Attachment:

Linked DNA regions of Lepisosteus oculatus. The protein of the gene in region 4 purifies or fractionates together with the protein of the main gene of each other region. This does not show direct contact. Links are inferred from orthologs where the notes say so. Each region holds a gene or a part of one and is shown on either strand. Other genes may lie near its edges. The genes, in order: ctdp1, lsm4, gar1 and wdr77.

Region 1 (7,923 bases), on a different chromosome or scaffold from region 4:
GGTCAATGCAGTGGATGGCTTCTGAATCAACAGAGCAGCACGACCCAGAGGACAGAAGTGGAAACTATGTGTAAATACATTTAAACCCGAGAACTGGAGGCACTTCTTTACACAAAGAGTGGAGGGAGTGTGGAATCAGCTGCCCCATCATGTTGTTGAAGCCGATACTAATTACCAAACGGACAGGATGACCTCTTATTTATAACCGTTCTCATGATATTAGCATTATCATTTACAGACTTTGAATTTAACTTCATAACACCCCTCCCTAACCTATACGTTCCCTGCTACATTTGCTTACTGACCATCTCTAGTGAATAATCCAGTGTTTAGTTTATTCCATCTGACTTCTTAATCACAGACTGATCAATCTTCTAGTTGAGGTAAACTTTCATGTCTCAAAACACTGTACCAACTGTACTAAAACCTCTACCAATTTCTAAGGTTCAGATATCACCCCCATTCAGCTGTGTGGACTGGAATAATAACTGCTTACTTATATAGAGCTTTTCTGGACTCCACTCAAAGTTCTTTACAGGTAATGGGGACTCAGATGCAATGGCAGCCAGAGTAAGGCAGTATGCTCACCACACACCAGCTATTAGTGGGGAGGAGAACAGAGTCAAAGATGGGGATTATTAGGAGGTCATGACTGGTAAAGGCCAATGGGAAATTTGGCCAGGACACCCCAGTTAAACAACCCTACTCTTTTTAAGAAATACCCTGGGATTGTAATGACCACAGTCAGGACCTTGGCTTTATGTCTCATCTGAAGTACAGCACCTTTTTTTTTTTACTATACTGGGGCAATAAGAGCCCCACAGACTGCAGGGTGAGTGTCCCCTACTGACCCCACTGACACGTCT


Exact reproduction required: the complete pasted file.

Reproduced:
Linked DNA regions of Lepisosteus oculatus. The protein of the gene in region 4 purifies or fractionates together with the protein of the main gene of each other region. This does not show direct contact. Links are inferred from orthologs where the notes say so. Each region holds a gene or a part of one and is shown on either strand. Other genes may lie near its edges. The genes, in order: ctdp1, lsm4, gar1 and wdr77.

Region 1 (7,923 bases), on a different chromosome or scaffold from region 4:
GGTCAATGCAGTGGATGGCTTCTGAATCAACAGAGCAGCACGACCCAGAGGACAGAAGTGGAAACTATGTGTAAATACATTTAAACCCGAGAACTGGAGGCACTTCTTTACACAAAGAGTGGAGGGAGTGTGGAATCAGCTGCCCCATCATGTTGTTGAAGCCGATACTAATTACCAAACGGACAGGATGACCTCTTATTTATAACCGTTCTCATGATATTAGCATTATCATTTACAGACTTTGAATTTAACTTCATAACACCCCTCCCTAACCTATACGTTCCCTGCTACATTTGCTTACTGACCATCTCTAGTGAATAATCCAGTGTTTAGTTTATTCCATCTGACTTCTTAATCACAGACTGATCAATCTTCTAGTTGAGGTAAACTTTCATGTCTCAAAACACTGTACCAACTGTACTAAAACCTCTACCAATTTCTAAGGTTCAGATATCACCCCCATTCAGCTGTGTGGACTGGAATAATAACTGCTTACTTATATAGAGCTTTTCTGGACTCCACTCAAAGTTCTTTACAGGTAATGGGGACTCAGATGCAATGGCAGCCAGAGTAAGGCAGTATGCTCACCACACACCAGCTATTAGTGGGGAGGAGAACAGAGTCAAAGATGGGGATTATTAGGAGGTCATGACTGGTAAAGGCCAATGGGAAATTTGGCCAGGACACCCCAGTTAAACAACCCTACTCTTTTTAAGAAATACCCTGGGATTGTAATGACCACAGTCAGGACCTTGGCTTTATGTCTCATCTGAAGTACAGCACCTTTTTTTTTTTACTATACTGGGGCAATAAGAGCCCCACAGACTGCAGGGTGAGTGTCCCCTACTGACCCCACTGACACGTCT